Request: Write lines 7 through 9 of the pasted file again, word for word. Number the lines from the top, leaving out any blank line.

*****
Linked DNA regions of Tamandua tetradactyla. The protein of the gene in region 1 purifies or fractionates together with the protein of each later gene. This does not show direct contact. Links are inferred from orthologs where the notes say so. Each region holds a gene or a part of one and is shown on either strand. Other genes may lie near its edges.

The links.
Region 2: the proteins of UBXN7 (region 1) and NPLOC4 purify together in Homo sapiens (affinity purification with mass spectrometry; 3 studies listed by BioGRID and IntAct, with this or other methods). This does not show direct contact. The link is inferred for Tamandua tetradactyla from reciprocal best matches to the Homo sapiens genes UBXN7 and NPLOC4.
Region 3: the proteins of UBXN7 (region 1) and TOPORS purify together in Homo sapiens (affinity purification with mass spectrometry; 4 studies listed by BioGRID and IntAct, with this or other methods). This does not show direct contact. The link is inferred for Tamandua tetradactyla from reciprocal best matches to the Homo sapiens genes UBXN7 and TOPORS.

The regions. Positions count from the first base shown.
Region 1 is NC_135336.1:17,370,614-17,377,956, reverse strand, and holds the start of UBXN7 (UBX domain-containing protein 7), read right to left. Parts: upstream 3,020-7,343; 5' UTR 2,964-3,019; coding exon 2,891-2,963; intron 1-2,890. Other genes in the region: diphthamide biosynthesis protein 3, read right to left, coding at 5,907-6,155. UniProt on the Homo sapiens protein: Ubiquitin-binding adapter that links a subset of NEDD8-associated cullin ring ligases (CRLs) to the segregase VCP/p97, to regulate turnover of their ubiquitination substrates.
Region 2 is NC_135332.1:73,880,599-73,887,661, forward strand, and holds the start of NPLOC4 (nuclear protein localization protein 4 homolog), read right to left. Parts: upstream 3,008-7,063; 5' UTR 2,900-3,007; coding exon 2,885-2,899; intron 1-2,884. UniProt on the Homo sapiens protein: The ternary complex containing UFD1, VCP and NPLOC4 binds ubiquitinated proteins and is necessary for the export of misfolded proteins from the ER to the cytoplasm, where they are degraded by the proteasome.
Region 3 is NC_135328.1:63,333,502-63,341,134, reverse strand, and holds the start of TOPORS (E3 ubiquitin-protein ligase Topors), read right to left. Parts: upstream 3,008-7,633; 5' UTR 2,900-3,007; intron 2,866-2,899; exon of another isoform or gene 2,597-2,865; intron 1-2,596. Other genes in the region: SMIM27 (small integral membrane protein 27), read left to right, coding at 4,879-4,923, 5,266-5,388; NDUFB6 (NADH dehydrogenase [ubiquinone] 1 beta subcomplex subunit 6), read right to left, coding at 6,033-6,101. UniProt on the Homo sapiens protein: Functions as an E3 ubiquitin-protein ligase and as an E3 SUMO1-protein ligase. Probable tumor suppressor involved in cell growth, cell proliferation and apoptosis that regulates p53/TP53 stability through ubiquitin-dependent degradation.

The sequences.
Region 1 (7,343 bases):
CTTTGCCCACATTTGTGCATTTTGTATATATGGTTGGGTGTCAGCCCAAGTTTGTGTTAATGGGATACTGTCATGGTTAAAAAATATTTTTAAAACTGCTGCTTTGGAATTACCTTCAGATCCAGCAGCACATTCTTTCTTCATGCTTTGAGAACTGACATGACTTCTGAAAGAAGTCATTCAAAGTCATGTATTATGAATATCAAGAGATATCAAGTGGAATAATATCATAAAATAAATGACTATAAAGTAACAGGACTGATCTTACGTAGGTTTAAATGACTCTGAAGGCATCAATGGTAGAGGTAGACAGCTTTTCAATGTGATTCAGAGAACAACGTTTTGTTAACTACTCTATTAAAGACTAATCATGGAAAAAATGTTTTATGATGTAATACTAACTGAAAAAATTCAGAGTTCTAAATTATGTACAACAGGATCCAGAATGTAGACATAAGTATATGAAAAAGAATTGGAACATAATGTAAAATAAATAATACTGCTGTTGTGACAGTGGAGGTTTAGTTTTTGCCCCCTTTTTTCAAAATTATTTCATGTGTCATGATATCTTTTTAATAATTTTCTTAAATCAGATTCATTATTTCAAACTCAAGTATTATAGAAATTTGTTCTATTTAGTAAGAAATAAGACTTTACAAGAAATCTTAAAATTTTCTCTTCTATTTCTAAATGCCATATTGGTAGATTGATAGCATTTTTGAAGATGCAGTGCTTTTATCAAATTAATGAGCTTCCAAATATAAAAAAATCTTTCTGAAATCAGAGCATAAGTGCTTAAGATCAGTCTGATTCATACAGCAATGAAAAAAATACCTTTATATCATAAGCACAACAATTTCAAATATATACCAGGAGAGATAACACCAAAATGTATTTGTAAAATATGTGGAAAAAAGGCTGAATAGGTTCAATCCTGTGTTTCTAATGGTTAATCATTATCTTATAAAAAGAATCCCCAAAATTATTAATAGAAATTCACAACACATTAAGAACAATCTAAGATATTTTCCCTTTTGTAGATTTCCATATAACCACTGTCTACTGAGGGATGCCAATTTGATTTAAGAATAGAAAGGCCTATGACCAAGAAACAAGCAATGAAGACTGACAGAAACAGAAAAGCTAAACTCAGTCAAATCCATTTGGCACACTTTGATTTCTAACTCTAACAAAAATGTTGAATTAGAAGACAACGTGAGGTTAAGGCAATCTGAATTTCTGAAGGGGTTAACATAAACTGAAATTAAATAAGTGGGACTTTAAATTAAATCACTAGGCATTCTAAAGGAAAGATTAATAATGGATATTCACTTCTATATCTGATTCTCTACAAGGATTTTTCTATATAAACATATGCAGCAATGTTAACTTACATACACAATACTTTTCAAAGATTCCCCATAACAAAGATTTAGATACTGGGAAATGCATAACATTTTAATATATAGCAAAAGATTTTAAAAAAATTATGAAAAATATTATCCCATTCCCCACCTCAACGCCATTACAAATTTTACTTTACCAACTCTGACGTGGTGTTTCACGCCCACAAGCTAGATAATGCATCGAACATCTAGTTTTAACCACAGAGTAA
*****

Region 2 is NC_135332.1:73,880,599-73,887,661, forward strand, and holds the start of NPLOC4 (nuclear protein localization protein 4 homolog), read right to left. Parts: upstream 3,008-7,063; 5' UTR 2,900-3,007; coding exon 2,885-2,899; intron 1-2,884. UniProt on the Homo sapiens protein: The ternary complex containing UFD1, VCP and NPLOC4 binds ubiquitinated proteins and is necessary for the export of misfolded proteins from the ER to the cytoplasm, where they are degraded by the proteasome.
Region 3 is NC_135328.1:63,333,502-63,341,134, reverse strand, and holds the start of TOPORS (E3 ubiquitin-protein ligase Topors), read right to left. Parts: upstream 3,008-7,633; 5' UTR 2,900-3,007; intron 2,866-2,899; exon of another isoform or gene 2,597-2,865; intron 1-2,596. Other genes in the region: SMIM27 (small integral membrane protein 27), read left to right, coding at 4,879-4,923, 5,266-5,388; NDUFB6 (NADH dehydrogenase [ubiquinone] 1 beta subcomplex subunit 6), read right to left, coding at 6,033-6,101. UniProt on the Homo sapiens protein: Functions as an E3 ubiquitin-protein ligase and as an E3 SUMO1-protein ligase. Probable tumor suppressor involved in cell growth, cell proliferation and apoptosis that regulates p53/TP53 stability through ubiquitin-dependent degradation.

The sequences.